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    Why managed group practice will dominate the future

    Dentist-entrepreneurs may be positioned well for the future of dentistry as the prevalence of managed group practices increases.

    This article is about solo practice, managed group practice and dentist-entrepreneurs, and my opinion that, inevitability, managed group practice will be the dominant form of dental practice in the future. Presenting this future to dentists, it is not uncommon for dentists to find themselves in one of four places: those who are “already there,” those who are strongly interested but unsure of what to do next, those that are uncertain about the validity of this future, and those who are in denial. As a dentist, more than likely you are either in one of these four places.

    Although I believe managed group practices are the future of dentistry, ultimately, it’s your views of the dental landscape and dental practice, as well as your wants, desires, fears, beliefs, psychology, culture and history, which shape how you construe what is presented in this article.

    The evidence

    Insurance companies continue to put up barriers to payment and further squeeze reimbursement through various means and methods. According to the ADA, 90 percent of dentists now take some form of dental plan and seven out of 10 patients have a dental plan. These percentages will continue and might even slightly increase. Reimbursement per procedure will be limited or even reduced through PPO and EPO plans, and restrictions on reimbursable procedures will begin to occur as now mandated by Delta of Michigan.

    The asset value of solo practice is trending downward since there are fewer qualified buyers. New dentists’ student loan debt is around $250,000 and steadily increasing. Millennials are more interested in quality of life than sacrificing for ownership. Dental practice operational and staffing costs continue to climb. Less than 10 percent of newly minted dentists want to buy existing solo practices. New dentists are steering away from solo practices due to reasons such as student debt, significant additional debt from the purchase of existing dental practice, work-life balance, and the desire for more of a community mind-set rather than a commercial mind-set. Additionally, the myth that solo dental practice will be the financial highway to retirement has been shattered. An asset that isn’t transferable is simply a liability.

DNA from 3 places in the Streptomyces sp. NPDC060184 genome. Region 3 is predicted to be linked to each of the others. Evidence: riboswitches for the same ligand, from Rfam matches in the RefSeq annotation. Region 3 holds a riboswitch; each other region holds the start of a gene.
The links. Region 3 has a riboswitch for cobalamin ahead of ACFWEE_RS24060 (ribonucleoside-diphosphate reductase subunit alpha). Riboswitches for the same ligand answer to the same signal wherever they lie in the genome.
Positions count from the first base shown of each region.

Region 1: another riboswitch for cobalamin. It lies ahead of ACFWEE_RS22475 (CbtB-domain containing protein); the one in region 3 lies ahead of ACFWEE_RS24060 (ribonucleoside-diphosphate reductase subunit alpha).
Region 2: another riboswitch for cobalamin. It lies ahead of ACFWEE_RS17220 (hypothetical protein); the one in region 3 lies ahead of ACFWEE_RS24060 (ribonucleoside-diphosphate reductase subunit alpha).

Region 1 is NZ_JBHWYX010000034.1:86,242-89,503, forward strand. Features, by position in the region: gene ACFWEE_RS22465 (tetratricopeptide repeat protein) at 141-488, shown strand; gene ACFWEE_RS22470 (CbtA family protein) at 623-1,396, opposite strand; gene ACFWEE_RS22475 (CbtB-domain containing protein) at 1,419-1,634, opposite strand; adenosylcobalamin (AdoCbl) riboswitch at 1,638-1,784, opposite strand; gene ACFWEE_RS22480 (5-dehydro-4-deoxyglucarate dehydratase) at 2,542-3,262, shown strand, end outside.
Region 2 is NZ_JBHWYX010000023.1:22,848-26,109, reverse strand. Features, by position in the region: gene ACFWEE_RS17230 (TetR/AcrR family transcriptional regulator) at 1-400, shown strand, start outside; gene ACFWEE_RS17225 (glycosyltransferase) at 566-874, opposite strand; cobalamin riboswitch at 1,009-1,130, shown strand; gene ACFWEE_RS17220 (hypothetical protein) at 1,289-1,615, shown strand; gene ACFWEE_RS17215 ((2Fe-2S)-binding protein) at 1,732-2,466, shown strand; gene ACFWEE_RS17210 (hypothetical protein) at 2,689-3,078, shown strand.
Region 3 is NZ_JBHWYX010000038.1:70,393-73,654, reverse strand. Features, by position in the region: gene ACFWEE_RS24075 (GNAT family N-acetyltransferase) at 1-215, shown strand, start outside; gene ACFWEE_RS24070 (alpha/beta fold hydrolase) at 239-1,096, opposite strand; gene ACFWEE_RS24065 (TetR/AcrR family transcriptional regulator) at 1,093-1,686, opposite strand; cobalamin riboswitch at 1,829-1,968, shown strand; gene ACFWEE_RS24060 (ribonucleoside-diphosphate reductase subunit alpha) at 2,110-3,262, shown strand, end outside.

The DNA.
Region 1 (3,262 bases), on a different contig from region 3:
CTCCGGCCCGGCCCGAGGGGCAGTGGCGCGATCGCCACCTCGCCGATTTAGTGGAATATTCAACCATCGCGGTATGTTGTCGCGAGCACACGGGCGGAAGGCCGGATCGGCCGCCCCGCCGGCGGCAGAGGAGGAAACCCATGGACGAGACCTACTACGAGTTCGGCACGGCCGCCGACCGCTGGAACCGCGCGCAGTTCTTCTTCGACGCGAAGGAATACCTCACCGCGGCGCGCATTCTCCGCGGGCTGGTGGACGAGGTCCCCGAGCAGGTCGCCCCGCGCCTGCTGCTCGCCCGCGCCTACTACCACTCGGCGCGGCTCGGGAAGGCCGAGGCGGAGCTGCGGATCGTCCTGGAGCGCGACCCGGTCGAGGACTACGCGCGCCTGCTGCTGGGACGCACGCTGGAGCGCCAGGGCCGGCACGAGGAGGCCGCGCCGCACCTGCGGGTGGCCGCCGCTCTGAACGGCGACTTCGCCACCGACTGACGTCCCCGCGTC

Related reading: How DSOs can enhance your practice

    According to the ADA and its Health Resource Institute, patient visits and per-patient expenditure per visit continue to decline, and along with it, so are dentists’ incomes. Managed groups practices are growing at 20 percent per year, whereas solo practices are shrinking at seven percent per year. Performing a trend analysis on these percentages, solo private practices will make up less than 20 percent of dental practices within a decade.

    Malcom Gladwell (The Tipping Point1) defines a tipping point as "the moment of critical mass, the threshold, the boiling point.” The tipping point explains and describes the "mysterious" sociological changes that mark everyday life. As Gladwell states about the tipping point, "Ideas and products and messages and behaviors spread like viruses.” Simon Sinek2 describes the tipping point using the classic adoption curve model stating that when something surpasses 17-to-19 percent of being adopted by a market, the adoption of that idea or product spreads rapidly; notebook computers, cell phones, tattoos or yoga pants are a few examples. Today, group practices are now 20 percent of dental practices. The tipping point has been surpassed.